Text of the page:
How to Talk About Your Current Salary on a Job Interview


You know the drill. Many hiring managers or recruiters loathe having to ask the question: "What's your current base compensation?" In addition, there's always the dreaded: "What's your salary history?" question on applications.


Your current annual salary (excluding bonuses and commission) shouldn't really impact your future one, right? Especially when you're underpaid. Well, if policymakers have any say, they're starting to agree. In New York City, employers will be banned from asking job applicants how much money they made at past jobs, according to new legislation passed by the city council. It's intended to combat the pay gap between men and women – policy supporters say if a woman is underpaid in one job, when salary history is an indicator of future compensation, she'll end up being underpaid again. And again and yet again. Salary history bans already exist in Massachusetts and Philadelphia; California's legislators are considering it, as well.


And as per a recent Monster poll, when asked how much they were able to negotiate a salary after receiving an initial offer, the majority (nearly 62 percent) of people said there was no change whatsoever.


While you should always negotiate even if the outcome doesn't end up being favorable, these pollsters show the initial salary for them, at least, was unflinching. That's all the more reason for you to speak appropriately about dollars during the interview phase. Here's how to go about it:


Tactfully call them out on it. If you live in New York, Massachusetts or Philadelphia, you can politely say something such as, "I've been informed of a law that's now passed in our state (or city) that says it's not a topic to be discussed during job interviews. I'd be happy to speak about my skills and experiences …" If they press further, you should press further. Be firm.


Still call them out on it. So, how should you handle it when you don't live in one of those locations? Mention that you've been informed a former salary shouldn't bear significant weight, given the future role should be based on internal equity, standards for the industry and geography. Remember to breathe and pause.


If they push and you're going in circles, give a ballpark range. If the conversation feels like you're watching a never-ending match of tennis in the final set going back and forth, back and forth, at some point if they don't reveal what the range is for the position, you will probably have to state a range for your current compensation. Factor in benefits, salary, bonus, paid personal time off and more. When they ask for what you're looking for, you can state an increase and note you're ultimately looking to get paid fairly for what you're worth.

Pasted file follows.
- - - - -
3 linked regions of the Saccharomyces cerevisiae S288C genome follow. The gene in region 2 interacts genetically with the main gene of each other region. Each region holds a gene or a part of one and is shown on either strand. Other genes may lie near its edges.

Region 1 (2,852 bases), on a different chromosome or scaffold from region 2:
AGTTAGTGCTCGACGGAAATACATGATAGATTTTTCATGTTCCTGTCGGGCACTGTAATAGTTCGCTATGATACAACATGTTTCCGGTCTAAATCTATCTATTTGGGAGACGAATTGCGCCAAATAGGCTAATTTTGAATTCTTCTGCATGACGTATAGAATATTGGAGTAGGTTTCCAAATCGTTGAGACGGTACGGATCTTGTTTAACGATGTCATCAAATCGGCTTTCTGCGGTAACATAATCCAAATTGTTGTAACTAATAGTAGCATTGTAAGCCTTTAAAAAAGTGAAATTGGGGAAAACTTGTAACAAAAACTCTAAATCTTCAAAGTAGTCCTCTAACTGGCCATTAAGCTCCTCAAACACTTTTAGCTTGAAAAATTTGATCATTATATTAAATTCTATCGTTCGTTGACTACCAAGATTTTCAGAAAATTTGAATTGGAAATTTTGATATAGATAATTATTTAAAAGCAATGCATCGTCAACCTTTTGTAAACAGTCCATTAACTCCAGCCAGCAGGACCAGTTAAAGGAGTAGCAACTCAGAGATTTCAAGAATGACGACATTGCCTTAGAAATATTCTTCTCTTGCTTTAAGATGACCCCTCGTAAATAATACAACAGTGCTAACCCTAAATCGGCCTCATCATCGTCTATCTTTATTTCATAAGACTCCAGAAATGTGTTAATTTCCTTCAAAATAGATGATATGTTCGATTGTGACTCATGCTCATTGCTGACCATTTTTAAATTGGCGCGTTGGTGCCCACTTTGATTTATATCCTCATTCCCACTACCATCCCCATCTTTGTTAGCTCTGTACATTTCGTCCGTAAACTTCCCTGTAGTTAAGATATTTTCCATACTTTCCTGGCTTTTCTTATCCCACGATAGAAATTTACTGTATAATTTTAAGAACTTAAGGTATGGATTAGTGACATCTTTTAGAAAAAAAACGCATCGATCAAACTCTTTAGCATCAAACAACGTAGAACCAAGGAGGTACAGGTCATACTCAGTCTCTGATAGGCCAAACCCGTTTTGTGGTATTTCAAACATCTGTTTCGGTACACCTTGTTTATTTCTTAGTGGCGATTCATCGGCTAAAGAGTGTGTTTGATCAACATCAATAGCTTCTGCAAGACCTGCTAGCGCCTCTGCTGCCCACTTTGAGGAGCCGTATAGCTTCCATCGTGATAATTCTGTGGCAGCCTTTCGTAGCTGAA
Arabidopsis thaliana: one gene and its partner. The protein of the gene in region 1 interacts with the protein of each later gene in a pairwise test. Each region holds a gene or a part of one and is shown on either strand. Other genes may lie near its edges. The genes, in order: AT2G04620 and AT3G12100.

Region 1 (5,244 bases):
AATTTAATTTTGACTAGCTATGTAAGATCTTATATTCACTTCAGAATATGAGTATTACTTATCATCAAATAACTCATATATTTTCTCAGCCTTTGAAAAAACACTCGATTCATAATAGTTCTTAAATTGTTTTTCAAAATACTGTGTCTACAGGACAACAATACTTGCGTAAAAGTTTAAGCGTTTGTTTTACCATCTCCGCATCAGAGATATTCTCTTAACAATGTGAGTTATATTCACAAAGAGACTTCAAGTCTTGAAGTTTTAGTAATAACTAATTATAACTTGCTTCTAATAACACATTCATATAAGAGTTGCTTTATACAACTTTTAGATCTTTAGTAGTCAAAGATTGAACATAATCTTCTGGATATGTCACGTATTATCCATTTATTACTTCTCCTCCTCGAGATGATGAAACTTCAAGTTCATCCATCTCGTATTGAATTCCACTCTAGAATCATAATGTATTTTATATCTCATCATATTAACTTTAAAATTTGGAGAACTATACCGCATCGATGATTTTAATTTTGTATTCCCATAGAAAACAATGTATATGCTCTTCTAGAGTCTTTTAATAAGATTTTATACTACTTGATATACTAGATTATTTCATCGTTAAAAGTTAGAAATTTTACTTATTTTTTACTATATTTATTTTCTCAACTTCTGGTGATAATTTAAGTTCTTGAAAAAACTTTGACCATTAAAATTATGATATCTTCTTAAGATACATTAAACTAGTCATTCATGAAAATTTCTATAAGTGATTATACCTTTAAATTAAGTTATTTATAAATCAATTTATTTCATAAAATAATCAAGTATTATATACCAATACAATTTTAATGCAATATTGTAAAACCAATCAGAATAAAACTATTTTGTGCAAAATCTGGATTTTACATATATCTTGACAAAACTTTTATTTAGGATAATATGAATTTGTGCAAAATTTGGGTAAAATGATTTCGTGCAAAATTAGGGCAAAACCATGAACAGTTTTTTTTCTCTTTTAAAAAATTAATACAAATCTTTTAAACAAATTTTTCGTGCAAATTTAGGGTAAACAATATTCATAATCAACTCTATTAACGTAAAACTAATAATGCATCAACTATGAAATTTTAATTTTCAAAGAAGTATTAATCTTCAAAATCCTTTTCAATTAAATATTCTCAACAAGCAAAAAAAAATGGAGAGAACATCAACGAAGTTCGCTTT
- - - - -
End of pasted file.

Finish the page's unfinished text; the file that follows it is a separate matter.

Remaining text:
Understand their point of view. Sometimes, if hiring managers aren't provided with a salary range from a prospective employee, they can't proceed to the first round of interviewing. As odd as this may sound to you, employers wanted to be cognizant of everyone's time and expectations. Interviewers have to take off prized time from their office work for interviews, which is not easy to pull off when you have several rounds of interviews for just one position alone. Several interviewers' schedules need to be coordinated and the last thing a company wants for a prospective new hire is to get to the offer stage only to find out the candidate they fell head over heels for wants more money than they can afford.


The reverse is pretty disappointing, as well: As the candidate, you've gotten your hopes up really high, it's going really well, but since you managed to avoid compensation conversations, you're hoping they'll magically offer you what you ultimately desire at the final stages. Womp womp. Instead of dreading salary conversations, look at it as an opportunity to get on the same page in the early going.


Ultimately, trust the process. In cases when candidates told me their current salary was below the range for the position, we still interviewed them and when these specific candidates were hired, they were always paid what the position entailed. In one instance, a woman earned $32,000 from her previous employer and she jumped to $48,000. Keep in mind while that put her in the typical range for the position, it was just that – barely in it. As in the bottom.


So, if you're among the pollsters who tried to negotiate and didn't see the needle move to more money or if you feel like you're being shortchanged because prospective employers are focusing too much on where you are currently instead of where you want to be (because let's face it, the most significant salary leaps typically occur when you move externally to a new employer), you can always politely turn down that job offer and withdraw your candidacy. Find other employers who will pay you what you deserve.